The Little Canada chiropractor accused of raping a client in late May – but weeks later was still in business with an active license – had his license revoked Tuesday by the Minnesota Board of Chiropractic Examiners.
Paul D. Thompson's license is listed as revoked on the board's license status website. In addition, the board made the full order of revocation available. In it, Thompson admits to having sexual intercourse with the patient, and voluntarily chose to waive his right to contest the ruling.
On May 22, the 54-year-old Thompson was charged with third- and fifth-degree criminal sexual conduct after a female patient said he had raped her during an appointment earlier that month.
According to the criminal complaint (which can be seen in full here), Thompson took the 27-year-old victim to a massage table in a back room, where he then undressed, climbed on top of her and raped her.
In a text exchange between Thompson and the victim, Thopmson apologized for how he treated her, the criminal complaint says. He later apologized again in a recorded phone call, and after being arrested confessed to forcing himself upon the woman, saying “he did not ask for her consent” before getting on top of her, the complaint says.
In addition, Thompson admitted in the complaint to inappropriately touching the victim on several other occasions.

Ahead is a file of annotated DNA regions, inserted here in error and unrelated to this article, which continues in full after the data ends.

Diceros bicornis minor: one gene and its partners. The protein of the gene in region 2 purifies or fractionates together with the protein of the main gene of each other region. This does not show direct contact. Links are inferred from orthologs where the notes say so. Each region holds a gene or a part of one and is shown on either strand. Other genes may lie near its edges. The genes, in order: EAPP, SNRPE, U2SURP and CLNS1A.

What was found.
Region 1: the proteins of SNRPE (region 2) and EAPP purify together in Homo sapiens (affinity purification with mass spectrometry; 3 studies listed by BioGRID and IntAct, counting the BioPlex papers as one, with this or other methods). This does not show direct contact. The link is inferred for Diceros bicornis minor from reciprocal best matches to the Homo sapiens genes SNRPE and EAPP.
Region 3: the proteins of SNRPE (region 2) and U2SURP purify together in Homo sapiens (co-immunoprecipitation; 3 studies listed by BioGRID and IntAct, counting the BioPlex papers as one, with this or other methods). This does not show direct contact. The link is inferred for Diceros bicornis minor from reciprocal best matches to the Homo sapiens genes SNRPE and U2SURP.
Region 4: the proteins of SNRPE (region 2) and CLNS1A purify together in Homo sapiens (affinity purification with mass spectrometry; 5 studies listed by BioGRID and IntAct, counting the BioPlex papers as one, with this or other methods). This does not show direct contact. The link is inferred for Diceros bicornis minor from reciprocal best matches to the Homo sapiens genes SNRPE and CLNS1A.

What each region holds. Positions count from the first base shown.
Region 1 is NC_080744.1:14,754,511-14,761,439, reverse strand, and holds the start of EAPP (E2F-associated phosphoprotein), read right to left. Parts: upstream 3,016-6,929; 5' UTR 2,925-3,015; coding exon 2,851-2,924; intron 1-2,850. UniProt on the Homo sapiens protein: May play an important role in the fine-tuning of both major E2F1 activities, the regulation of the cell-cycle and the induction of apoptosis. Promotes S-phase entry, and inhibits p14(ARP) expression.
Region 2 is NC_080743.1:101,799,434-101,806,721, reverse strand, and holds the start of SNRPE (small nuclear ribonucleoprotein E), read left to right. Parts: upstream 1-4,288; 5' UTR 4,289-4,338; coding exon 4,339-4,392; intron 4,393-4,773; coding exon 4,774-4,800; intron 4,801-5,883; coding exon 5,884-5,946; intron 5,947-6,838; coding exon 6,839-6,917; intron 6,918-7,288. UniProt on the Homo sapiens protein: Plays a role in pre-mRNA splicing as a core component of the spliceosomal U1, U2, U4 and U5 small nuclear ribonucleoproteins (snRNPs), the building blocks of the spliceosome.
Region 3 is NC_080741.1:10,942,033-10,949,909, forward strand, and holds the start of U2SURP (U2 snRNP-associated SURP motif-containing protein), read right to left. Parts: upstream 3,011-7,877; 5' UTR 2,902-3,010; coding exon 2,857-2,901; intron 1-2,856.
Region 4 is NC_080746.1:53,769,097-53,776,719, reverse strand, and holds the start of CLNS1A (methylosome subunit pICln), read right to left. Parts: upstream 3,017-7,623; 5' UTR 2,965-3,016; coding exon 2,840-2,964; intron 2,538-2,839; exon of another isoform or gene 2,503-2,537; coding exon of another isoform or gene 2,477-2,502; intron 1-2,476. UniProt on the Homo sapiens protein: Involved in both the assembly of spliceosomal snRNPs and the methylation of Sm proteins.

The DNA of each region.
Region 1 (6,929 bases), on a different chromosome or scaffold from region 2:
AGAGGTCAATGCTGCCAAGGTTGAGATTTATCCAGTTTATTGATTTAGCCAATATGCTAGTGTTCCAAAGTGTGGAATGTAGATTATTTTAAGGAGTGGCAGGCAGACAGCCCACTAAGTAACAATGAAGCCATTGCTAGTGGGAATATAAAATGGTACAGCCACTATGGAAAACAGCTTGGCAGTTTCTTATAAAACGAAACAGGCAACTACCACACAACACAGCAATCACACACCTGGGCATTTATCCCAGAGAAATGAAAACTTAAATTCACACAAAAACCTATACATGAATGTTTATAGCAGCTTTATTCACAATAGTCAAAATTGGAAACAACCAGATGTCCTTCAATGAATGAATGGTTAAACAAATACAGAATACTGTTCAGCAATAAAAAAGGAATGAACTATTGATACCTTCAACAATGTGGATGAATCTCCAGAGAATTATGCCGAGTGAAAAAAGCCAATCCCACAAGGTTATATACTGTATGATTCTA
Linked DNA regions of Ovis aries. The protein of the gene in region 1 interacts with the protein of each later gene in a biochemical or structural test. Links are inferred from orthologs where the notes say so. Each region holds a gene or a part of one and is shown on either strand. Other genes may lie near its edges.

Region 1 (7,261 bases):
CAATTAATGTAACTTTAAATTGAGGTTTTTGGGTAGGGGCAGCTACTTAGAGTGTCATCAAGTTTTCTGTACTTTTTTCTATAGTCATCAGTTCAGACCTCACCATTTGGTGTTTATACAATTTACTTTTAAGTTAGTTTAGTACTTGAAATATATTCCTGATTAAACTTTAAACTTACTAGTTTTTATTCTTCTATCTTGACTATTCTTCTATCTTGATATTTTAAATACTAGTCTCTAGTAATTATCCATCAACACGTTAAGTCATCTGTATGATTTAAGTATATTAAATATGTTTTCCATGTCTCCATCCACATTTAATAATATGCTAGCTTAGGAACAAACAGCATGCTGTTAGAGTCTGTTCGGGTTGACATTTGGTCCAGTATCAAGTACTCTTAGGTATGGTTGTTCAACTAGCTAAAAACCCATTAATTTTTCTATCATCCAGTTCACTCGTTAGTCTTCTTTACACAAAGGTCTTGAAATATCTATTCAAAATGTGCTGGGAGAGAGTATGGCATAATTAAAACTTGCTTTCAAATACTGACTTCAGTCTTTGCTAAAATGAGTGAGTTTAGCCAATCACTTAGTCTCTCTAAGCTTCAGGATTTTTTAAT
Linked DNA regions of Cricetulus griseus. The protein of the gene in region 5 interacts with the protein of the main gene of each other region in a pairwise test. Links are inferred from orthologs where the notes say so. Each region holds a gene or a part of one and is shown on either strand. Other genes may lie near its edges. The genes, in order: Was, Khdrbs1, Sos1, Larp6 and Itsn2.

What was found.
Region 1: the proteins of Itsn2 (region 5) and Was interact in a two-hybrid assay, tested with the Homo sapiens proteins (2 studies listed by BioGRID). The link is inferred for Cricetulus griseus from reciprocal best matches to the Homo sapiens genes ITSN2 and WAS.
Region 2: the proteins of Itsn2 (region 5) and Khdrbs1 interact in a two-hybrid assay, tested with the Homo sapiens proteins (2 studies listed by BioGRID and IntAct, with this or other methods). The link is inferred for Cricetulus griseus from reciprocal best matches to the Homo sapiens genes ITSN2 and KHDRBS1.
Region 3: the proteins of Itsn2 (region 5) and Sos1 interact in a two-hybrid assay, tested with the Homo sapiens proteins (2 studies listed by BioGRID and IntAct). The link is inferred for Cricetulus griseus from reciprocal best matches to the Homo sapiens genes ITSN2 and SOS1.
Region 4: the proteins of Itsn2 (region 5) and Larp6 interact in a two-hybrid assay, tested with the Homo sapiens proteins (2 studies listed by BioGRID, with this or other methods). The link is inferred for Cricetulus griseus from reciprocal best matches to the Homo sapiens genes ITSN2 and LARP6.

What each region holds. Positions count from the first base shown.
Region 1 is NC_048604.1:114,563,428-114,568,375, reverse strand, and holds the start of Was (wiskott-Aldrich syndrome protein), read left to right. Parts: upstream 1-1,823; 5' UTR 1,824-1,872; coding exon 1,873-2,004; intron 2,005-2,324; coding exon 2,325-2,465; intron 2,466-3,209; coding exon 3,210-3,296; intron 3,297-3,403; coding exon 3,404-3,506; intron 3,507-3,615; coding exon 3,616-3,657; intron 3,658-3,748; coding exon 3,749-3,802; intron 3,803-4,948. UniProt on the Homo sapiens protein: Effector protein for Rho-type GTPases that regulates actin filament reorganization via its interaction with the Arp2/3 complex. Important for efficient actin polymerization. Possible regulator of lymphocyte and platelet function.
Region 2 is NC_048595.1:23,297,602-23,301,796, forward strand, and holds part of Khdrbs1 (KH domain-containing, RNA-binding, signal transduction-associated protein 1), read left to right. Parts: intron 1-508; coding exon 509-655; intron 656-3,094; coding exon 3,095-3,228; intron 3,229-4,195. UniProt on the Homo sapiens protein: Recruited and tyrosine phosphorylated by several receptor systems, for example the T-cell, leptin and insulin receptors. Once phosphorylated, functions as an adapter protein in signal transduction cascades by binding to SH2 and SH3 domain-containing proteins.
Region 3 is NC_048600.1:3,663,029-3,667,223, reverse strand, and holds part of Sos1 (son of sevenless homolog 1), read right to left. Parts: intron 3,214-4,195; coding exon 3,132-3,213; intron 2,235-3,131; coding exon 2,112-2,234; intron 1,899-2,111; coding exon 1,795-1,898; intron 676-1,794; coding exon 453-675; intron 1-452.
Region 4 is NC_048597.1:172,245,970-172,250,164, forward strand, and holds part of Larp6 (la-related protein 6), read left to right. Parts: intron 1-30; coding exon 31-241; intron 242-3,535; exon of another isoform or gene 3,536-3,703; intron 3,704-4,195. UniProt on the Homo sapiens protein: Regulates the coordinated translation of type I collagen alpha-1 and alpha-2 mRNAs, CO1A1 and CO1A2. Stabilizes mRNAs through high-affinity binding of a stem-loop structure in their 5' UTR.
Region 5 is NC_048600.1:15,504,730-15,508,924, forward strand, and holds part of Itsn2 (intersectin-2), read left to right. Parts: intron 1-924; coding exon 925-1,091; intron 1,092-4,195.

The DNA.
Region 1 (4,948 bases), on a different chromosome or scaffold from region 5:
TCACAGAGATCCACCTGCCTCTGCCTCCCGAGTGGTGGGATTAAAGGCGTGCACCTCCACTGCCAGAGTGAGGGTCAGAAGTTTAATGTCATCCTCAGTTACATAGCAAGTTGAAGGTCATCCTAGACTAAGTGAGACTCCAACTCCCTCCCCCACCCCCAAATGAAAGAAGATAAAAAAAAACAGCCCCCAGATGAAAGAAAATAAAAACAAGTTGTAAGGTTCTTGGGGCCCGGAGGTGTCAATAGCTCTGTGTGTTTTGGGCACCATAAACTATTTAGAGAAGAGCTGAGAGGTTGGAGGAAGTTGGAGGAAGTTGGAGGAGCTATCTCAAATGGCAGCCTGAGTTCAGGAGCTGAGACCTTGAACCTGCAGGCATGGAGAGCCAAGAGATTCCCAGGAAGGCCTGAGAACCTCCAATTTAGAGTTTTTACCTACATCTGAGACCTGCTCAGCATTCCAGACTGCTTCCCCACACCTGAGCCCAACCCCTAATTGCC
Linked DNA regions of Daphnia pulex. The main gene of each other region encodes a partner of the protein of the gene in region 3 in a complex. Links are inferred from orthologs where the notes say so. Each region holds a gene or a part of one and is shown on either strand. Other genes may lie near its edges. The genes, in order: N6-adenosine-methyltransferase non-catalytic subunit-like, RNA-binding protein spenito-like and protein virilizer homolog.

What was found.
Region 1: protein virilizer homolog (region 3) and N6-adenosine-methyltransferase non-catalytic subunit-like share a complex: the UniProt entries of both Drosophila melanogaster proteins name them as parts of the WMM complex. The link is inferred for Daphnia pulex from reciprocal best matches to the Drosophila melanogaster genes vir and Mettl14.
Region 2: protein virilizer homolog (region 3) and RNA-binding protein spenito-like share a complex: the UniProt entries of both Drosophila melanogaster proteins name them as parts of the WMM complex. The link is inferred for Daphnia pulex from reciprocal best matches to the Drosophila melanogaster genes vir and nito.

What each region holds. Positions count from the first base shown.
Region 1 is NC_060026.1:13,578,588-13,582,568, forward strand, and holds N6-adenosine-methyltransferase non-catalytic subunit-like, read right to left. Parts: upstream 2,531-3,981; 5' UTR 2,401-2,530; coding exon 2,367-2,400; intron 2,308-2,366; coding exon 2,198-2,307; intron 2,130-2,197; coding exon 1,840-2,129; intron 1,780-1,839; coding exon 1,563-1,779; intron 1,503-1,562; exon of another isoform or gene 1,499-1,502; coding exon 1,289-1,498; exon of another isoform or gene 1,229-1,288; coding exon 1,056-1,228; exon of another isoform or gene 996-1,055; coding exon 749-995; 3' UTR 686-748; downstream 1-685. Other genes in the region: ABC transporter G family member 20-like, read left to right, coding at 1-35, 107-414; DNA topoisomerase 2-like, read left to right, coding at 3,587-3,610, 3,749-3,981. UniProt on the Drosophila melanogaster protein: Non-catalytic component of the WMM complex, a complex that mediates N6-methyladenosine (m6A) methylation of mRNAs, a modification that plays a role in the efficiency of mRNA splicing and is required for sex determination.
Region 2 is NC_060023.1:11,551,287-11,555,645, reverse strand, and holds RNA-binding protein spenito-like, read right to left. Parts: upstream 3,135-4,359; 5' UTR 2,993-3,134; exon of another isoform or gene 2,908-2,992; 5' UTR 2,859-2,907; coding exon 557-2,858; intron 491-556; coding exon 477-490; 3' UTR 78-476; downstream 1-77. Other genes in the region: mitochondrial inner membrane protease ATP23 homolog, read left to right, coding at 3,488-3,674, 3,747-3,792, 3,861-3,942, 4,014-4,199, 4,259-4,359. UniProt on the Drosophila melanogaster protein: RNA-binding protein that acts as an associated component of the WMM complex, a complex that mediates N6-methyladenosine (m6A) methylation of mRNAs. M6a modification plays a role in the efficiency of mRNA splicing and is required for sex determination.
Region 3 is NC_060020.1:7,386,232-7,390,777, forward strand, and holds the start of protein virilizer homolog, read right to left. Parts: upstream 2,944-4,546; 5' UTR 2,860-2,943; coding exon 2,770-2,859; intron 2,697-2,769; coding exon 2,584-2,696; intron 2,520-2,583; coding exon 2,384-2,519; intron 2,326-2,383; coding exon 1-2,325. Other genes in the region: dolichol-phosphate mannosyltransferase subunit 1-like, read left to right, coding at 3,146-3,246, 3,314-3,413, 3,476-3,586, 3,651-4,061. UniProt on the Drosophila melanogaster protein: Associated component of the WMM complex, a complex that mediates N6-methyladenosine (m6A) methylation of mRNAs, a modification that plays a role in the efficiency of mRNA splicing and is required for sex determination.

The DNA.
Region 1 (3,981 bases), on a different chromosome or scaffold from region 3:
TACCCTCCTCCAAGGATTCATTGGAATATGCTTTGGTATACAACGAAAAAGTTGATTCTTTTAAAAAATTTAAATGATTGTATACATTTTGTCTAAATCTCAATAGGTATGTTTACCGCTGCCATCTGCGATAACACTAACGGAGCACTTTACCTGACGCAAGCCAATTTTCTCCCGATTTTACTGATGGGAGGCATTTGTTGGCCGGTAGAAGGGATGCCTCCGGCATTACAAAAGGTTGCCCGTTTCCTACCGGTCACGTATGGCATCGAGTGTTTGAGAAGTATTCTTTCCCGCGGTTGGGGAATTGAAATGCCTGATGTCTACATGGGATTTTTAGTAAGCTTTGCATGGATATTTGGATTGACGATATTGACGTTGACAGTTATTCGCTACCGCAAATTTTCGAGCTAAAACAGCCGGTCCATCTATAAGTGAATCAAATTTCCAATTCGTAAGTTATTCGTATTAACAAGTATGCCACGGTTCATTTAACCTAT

Nearly two weeks later, it was reported that Thompson still had an active license, and was still treating patients while the investigation continued. Thompson declined comment to WCCO at the time, saying he'd "rather not talk to anyone."
Under rules set by the Minnesota Board of Chiropractic Examiners, Thompson was not barred from practicing simply for being accused of a crime.
However, in the board's full order for revocation, the board says the arrest, the charges, and Thompson's admission fall under the revocation conditions laid out in Minnesota statute.
As of 2010, a felony sexual assault conviction if the victim was a patient results in a license revocation with no chance to re-obtain it, the board explains. If the victim was not a patient, the license can be reinstated under certain conditions.
Thompson was disciplined twice before for other inappropriate contact with patients, going back to the late 80′s. All of those disciplinary actions are available on the Minnesota Board of Chiropractic Examiners disciplinary actions site. He was placed on probation and was not allowed to be alone with patients during exams, but those conditions expired in 2009.
The Pioneer Press first reported the revocation. The paper says his next court date is July 11.